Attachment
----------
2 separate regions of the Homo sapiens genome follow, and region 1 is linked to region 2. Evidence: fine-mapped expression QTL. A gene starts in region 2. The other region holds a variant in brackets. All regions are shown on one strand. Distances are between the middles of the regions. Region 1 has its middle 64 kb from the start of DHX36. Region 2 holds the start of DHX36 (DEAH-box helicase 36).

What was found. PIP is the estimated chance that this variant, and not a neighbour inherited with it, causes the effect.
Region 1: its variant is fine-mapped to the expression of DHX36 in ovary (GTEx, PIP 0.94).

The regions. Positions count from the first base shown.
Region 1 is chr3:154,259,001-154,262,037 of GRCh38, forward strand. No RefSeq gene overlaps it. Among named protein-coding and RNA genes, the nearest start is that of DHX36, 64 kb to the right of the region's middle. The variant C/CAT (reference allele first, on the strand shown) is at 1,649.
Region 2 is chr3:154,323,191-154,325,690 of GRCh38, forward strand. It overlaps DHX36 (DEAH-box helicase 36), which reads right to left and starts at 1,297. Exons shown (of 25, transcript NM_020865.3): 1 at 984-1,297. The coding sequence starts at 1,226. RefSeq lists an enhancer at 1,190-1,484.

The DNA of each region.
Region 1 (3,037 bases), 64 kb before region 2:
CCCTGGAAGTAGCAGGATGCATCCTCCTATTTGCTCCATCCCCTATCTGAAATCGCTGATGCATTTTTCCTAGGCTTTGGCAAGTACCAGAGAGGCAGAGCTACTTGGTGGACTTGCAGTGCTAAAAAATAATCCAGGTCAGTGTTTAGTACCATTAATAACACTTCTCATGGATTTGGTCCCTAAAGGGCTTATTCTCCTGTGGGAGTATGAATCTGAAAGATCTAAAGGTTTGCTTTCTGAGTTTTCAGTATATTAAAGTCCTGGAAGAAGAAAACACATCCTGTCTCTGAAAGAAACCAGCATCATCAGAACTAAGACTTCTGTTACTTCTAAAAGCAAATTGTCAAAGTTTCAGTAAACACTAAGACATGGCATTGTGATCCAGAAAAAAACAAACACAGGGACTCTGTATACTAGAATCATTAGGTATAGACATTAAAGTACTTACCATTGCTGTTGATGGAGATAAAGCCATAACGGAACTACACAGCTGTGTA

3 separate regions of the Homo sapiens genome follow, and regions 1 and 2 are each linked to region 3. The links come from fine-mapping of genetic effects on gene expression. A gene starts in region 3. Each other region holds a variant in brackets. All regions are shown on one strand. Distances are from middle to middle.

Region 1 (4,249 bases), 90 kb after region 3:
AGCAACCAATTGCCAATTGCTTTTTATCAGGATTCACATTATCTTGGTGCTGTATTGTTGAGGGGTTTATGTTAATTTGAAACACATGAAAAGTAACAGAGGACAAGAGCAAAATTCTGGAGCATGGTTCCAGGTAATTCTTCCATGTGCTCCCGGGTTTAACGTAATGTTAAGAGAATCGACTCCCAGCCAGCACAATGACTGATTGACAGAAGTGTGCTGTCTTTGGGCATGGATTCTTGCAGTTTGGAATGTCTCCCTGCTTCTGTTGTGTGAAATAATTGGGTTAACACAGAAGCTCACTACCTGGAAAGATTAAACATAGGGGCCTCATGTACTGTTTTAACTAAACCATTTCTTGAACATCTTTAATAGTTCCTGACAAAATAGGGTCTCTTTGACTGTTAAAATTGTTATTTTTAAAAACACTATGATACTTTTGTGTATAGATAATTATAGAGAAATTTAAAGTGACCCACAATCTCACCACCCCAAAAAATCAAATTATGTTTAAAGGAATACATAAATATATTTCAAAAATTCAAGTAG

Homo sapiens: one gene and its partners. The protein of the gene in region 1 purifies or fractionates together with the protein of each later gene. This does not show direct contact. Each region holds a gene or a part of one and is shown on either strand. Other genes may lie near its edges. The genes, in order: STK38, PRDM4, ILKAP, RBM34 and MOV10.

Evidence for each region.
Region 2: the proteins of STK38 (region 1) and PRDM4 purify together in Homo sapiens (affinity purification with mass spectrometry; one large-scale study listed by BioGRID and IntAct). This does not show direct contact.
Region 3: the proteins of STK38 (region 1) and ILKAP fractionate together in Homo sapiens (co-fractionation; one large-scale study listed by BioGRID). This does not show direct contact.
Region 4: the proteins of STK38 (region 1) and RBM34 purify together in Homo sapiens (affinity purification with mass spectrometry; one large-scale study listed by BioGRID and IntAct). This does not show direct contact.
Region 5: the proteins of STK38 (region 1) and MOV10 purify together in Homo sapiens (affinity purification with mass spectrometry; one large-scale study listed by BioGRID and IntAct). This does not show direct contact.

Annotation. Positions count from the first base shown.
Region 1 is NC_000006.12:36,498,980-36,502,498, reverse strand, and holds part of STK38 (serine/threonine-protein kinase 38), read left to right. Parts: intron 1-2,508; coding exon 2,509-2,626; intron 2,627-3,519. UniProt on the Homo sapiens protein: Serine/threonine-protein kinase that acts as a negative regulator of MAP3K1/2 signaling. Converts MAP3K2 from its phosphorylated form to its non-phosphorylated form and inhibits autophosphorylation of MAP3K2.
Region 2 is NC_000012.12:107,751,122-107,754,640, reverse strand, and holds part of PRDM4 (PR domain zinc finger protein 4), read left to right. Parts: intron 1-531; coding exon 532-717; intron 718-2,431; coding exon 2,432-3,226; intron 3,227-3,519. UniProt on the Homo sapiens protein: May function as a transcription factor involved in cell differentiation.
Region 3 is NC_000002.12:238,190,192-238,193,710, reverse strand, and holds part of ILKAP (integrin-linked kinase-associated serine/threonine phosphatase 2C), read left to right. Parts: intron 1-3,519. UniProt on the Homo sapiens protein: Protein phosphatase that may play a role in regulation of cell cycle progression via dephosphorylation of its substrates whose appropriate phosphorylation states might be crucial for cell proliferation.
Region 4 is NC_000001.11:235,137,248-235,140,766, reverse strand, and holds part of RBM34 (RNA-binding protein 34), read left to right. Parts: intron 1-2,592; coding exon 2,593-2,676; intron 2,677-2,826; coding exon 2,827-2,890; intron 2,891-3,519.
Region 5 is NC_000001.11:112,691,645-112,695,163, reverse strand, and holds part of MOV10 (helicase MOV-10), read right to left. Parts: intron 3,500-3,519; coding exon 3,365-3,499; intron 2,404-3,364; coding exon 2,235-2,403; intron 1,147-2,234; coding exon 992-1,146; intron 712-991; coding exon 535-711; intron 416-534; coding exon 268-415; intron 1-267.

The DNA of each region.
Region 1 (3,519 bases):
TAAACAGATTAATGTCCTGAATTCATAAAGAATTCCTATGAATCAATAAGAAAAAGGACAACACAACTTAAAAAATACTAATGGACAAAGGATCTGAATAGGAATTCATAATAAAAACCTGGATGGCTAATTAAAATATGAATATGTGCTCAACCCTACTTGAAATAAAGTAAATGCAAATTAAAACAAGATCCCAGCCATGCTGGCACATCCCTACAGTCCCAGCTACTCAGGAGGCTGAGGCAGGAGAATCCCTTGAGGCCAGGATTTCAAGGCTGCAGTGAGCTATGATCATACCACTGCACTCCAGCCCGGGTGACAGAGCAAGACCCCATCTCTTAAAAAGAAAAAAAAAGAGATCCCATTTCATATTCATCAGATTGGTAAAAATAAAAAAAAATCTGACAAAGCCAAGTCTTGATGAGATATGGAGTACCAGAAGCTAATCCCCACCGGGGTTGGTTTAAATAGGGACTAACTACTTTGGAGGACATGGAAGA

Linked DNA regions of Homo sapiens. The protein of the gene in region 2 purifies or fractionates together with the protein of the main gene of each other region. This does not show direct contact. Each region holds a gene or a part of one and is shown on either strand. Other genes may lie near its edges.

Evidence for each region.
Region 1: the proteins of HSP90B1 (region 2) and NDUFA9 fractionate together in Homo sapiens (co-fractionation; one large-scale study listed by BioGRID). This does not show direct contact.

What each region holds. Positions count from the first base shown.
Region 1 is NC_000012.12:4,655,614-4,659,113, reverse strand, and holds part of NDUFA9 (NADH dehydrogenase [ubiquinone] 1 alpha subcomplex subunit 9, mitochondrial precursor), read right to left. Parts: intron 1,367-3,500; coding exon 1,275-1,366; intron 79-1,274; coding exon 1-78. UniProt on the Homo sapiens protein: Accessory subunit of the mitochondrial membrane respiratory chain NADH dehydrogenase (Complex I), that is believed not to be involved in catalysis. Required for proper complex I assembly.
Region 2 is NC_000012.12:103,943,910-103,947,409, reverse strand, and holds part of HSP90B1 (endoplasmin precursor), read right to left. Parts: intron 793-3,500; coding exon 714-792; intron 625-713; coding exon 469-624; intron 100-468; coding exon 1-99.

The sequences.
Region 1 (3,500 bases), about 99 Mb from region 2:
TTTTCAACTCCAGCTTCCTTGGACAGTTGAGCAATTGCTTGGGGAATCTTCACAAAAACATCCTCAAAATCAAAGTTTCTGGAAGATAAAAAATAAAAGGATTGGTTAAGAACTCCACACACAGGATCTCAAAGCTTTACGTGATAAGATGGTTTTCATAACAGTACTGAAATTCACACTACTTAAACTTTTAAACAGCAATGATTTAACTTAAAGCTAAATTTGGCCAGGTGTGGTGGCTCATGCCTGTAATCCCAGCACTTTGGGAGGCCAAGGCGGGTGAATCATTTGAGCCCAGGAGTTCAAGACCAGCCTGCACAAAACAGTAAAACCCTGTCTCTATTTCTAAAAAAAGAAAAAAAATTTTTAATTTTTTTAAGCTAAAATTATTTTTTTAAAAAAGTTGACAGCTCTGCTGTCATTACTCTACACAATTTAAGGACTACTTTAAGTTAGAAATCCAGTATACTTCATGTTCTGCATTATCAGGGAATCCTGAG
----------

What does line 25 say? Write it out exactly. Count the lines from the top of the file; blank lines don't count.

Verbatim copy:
The DNA of each region.